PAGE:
Latter Day Saints' Messenger and Advocate/Volume 2/Number 3/Letter to Wm. Frye from Oliver Cowdery
The public mind has been excited, of late, by reports which have been circulated concerning certain Egyptian Mummies, and a quantity of ancient records, which were purchased by certain gentlemen in this place, last summer.
It has been said, that the purchasers of these antiquities pretend they have the body of Abraham, Abimelech, the king of the Philistines, Joseph, who was sold into Egypt, &c. &c. for the purpose of attracting the attention of the multitude, and gulling the unwary—which is utterly false.
For the purpose of correcting these and other erroneous statements, concerning both the mummies and also the records, we give an extract of a letter written by a friend in this place, who possesses correct knowledge concerning this matter, to a gentleman who resides at a distance.
Who these ancient inhabitants of Egypt are, we do not pretend to say,—neither does it matter to us. We have no idea or expectation, that either of them are Abraham, Abimelech, or Joseph. Abraham was buried on his own possession, "in the cave of Machpelah, in the field of Ephron, the son of Zohar the Hittite, which is before Mamre," which he purchased of the sons of Heth; Abimelech lived in the same country, and for aught we know, died there, and the children of Israel carried Joseph's bones from Egypt when they went out under Moses. Consequently, could not have been found in Egypt in the 19th century. But the records are the most important, concerning which, we refer our readers to the extract for information.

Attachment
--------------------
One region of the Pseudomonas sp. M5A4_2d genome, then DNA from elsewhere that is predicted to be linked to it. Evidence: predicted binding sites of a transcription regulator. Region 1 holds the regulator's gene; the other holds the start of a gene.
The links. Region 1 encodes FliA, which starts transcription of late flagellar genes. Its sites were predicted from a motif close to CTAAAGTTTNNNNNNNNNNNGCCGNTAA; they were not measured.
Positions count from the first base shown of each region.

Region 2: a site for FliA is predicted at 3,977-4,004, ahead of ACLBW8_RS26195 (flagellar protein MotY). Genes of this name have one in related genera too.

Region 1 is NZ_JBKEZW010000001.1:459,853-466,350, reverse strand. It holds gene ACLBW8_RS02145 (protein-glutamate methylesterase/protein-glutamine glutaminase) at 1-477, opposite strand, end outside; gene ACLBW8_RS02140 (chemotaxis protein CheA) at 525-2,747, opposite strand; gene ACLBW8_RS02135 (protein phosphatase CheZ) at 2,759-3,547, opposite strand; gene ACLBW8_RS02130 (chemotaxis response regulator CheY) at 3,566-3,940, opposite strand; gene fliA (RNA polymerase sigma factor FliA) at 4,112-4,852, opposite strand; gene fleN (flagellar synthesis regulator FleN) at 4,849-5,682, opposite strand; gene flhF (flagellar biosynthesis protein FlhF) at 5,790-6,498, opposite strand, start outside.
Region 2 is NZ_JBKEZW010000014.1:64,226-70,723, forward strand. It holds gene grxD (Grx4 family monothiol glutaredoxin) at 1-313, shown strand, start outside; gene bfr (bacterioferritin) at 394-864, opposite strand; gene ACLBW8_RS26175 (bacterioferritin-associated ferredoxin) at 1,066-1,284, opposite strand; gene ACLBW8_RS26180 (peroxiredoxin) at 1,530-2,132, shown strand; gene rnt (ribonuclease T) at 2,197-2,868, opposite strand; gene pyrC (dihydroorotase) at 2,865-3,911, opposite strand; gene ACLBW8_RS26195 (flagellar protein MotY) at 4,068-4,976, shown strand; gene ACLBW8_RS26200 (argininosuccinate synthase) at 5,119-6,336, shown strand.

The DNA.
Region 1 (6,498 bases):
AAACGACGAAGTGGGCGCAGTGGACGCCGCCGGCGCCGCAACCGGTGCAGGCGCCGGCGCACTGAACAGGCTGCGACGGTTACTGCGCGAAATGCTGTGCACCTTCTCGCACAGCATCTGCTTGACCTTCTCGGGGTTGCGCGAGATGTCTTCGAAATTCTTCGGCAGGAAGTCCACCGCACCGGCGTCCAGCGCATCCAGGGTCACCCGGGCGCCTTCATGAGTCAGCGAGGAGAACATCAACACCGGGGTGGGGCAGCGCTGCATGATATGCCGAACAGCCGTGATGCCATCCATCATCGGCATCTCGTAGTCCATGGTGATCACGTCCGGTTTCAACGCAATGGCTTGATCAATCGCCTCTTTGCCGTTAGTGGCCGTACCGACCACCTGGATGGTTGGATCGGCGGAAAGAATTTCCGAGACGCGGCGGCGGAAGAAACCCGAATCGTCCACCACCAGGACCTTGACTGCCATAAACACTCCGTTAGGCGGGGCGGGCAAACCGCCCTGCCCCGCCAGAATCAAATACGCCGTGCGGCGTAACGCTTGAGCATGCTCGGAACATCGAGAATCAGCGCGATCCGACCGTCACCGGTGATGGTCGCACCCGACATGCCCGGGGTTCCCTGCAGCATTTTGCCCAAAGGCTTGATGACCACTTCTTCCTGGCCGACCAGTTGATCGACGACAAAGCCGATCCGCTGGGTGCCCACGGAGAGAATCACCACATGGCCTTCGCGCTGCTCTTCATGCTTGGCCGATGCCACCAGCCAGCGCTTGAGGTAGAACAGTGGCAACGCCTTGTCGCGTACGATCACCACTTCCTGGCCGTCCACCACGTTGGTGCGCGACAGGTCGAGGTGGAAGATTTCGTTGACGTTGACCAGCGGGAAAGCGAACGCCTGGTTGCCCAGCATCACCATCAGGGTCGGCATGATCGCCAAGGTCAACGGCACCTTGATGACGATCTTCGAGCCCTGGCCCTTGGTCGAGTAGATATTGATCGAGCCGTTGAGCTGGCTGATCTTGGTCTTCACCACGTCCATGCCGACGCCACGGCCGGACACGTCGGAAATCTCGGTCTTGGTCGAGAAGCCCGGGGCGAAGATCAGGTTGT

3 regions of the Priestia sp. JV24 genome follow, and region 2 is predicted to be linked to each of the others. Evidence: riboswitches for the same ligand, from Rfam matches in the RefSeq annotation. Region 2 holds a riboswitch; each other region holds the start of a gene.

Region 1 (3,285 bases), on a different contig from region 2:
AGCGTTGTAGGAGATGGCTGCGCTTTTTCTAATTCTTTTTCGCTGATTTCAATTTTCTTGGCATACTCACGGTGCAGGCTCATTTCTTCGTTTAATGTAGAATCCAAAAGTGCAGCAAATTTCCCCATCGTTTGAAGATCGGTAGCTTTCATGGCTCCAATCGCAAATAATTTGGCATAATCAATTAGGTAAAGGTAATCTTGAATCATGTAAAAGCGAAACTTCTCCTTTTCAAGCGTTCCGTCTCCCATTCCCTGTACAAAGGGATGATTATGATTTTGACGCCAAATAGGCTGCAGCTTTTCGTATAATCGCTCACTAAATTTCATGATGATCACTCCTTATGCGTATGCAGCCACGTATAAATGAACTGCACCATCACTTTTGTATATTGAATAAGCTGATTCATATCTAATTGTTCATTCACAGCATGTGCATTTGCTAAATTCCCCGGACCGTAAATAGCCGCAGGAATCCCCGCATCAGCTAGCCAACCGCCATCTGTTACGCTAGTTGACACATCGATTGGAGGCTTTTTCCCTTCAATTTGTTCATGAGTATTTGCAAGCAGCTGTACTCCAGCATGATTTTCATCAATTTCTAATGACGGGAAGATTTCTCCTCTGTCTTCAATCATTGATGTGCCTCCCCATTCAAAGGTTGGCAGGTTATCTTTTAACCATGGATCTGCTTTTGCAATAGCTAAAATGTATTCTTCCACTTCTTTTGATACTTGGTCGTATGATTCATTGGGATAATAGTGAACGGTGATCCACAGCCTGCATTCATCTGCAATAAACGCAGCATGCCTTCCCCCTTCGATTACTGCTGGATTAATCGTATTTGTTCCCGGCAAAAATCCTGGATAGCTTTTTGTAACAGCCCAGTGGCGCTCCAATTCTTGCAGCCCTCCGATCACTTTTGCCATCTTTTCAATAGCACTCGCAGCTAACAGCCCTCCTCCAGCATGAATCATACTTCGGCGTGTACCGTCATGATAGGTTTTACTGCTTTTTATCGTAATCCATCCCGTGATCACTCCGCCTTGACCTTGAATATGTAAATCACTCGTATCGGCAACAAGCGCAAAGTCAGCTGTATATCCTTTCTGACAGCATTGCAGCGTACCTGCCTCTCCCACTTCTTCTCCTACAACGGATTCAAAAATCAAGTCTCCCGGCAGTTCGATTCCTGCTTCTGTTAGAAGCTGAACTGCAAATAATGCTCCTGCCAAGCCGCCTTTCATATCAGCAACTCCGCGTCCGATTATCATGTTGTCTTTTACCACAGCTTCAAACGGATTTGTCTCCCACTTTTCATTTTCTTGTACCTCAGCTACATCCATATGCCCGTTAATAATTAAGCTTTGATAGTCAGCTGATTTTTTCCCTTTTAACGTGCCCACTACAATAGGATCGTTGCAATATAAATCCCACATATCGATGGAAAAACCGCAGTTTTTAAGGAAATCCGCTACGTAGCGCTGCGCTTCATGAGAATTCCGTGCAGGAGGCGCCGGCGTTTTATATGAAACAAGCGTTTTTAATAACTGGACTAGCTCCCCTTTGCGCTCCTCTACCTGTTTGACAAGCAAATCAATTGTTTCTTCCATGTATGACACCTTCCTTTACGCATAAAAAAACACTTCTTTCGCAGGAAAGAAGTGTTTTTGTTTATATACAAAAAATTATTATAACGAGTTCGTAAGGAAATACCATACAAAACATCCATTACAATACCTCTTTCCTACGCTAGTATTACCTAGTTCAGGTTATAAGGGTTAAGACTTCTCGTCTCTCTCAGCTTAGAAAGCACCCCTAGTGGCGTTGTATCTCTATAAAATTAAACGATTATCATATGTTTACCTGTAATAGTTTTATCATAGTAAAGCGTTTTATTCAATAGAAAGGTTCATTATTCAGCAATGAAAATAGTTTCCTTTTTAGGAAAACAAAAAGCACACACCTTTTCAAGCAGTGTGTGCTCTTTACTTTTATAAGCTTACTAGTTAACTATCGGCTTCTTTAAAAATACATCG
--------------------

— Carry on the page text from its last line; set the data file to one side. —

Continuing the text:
"KIRTLAND, GEAUGA Co. O., }
December 22, 1835." }
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Yours of the 8th Oct. furnishes matter of importance. You say truly when you say, "Verily, this is a great and marvelous work, indeed." Others may be endowed with a superior ability to myself, and thereby be the better qualified to appreciate the great condescension of our God in lighting up this earth once more with such intelligence from his presence, by the ministering of his holy angels and by his own voice. Be this as it may, with the ability I have I endeavor to be thankful.
That the Lord should again manifest something for the benefit of man in the last days, is perfectly consistent, and so exactly accords with that written by the holy prophets and apostles, that it is apparent to me, that none can reject the fulness of the gospel, except such as are led by an influence other than heavenly, or wil[l]ful blindness.—But so it is, and yet the work spreads and prospers. And considering the weak instruments engaged to spread it, it cannot but be acknowledged that the hand of our God is put forth, to roll on his work, his strange work, in the eyes of the nations. My sincere prayer is, that I may be fully qualified, by his grace, to do the part assigned me, that I may stand when he appeareth.
Upon the subject of the Egyptian records, or rather the writings of Abraham and Joseph, I may say a few words. This record is beautifully written on papyrus with black, and a small part, red ink or paint, in perfect preservation. The characters are such as you find upon the coffins of mummies, hieroglyphics, &c. with many characters or letters exactly like the present, (though probably not quite so square,) form of the Hebrew without points.